It is a slightly more robust measure, but it is still silly because 90% of citations are shallow: most authors haven't even read the paper they are citing. We tend to cite famous authors and famous venues in the hope that some of the prestige will get reflected. (Daniel Lemire)Unlike me, Daniel Lemire doesn't just point out the inadequacy of citation counting. He proposes to do something about it.
We have the technology to measure the usage made of a cited paper. Some citations are more significant: for example it can be an extension of the cited paper. Machine learning techniques can measure the impact of your papers based on how much following papers build on your results.He's starting a project to develop such an approach, but he needs your help (if you've published one or more scientific papers). He needs you to head over to his site and fill out a short form that will give him and his collaborators the data they need to start building textual analysis tools that will allow for automated analysis of which papers have the largest influence on how a field develops. Please head over and help him out.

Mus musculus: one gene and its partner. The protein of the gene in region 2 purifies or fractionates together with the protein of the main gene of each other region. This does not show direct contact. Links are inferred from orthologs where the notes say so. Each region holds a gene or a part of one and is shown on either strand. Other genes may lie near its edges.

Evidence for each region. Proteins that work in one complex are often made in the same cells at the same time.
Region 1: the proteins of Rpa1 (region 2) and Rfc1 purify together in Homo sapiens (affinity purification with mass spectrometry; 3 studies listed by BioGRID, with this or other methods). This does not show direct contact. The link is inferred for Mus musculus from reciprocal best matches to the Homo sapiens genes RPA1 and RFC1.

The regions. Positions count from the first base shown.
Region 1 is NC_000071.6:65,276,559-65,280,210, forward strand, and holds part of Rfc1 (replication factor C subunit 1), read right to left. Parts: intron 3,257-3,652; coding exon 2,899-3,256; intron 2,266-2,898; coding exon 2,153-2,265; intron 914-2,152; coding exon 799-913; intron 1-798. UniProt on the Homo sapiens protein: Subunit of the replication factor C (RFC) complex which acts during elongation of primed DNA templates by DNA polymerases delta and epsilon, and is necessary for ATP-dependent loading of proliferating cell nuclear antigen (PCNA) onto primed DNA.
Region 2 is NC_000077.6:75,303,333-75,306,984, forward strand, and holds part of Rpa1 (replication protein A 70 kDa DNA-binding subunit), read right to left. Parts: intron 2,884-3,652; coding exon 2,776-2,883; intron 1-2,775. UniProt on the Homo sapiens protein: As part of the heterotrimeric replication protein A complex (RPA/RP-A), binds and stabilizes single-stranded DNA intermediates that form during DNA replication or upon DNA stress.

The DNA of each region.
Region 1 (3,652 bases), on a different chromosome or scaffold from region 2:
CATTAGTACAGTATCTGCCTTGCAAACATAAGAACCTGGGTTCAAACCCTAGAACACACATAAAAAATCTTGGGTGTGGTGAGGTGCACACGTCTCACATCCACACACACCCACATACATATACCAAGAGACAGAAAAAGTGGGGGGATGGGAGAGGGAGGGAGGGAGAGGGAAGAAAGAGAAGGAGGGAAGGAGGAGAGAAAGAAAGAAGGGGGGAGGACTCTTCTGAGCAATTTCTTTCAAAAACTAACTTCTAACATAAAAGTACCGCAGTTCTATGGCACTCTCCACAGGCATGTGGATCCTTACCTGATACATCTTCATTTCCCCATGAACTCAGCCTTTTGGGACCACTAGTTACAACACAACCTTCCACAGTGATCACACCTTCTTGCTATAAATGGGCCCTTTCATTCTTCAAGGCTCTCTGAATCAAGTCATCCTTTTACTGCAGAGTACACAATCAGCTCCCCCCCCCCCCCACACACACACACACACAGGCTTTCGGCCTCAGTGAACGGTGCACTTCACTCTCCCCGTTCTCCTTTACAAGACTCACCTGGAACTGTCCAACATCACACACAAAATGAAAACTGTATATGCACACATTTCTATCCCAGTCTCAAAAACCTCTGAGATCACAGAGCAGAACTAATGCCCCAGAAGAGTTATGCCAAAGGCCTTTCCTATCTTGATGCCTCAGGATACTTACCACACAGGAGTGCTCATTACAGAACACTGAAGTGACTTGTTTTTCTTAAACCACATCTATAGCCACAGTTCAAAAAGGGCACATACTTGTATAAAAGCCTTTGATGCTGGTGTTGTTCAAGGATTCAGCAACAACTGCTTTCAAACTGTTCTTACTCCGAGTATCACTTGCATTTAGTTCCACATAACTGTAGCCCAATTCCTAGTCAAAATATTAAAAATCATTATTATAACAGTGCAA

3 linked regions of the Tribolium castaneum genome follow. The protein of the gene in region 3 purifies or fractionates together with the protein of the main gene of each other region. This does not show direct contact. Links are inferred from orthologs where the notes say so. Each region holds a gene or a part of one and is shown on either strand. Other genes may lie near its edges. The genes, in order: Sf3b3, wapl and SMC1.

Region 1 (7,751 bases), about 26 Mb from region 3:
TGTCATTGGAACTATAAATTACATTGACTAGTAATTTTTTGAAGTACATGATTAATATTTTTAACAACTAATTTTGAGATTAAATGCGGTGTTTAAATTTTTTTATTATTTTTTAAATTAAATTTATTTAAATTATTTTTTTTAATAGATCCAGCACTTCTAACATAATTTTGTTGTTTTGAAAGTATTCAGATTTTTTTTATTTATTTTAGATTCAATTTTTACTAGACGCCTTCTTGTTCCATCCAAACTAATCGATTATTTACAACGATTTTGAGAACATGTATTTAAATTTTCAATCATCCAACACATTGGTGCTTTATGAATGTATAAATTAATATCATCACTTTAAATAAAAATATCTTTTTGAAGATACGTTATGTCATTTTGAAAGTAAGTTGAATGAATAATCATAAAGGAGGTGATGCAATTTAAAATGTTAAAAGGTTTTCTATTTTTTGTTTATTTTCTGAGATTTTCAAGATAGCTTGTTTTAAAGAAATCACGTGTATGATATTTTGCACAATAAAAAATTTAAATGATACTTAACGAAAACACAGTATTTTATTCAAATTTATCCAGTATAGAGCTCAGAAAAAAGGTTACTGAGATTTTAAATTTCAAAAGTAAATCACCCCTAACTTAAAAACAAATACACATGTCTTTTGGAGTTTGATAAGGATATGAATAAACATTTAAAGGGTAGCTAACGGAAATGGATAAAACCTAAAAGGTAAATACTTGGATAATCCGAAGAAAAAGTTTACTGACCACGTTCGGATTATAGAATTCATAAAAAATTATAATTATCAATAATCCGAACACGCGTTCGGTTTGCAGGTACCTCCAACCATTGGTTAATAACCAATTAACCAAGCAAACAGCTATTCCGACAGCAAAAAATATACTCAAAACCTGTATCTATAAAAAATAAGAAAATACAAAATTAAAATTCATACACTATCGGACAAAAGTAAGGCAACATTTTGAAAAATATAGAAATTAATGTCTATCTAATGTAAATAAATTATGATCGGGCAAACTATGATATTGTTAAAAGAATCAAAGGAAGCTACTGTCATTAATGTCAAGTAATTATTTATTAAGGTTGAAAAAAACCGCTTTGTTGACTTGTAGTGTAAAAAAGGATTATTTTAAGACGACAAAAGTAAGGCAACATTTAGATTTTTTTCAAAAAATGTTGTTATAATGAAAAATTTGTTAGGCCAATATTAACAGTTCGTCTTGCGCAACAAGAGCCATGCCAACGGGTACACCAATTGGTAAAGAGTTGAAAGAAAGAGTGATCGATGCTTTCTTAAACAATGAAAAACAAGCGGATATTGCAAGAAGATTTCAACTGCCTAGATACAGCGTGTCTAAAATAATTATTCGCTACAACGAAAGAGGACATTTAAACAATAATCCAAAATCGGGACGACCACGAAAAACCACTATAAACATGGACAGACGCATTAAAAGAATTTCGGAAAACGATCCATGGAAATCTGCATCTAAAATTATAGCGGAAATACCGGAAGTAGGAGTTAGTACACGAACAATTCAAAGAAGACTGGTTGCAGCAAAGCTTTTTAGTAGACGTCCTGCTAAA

In case you want to see the link before you click on it, here it is:
1The Wikipedia entry on impact factors has a good summary of the major criticisms, centering on validity of the scores, editorial policies that can affect them, ways in which they can be manipulated, and ways in which they may be misused.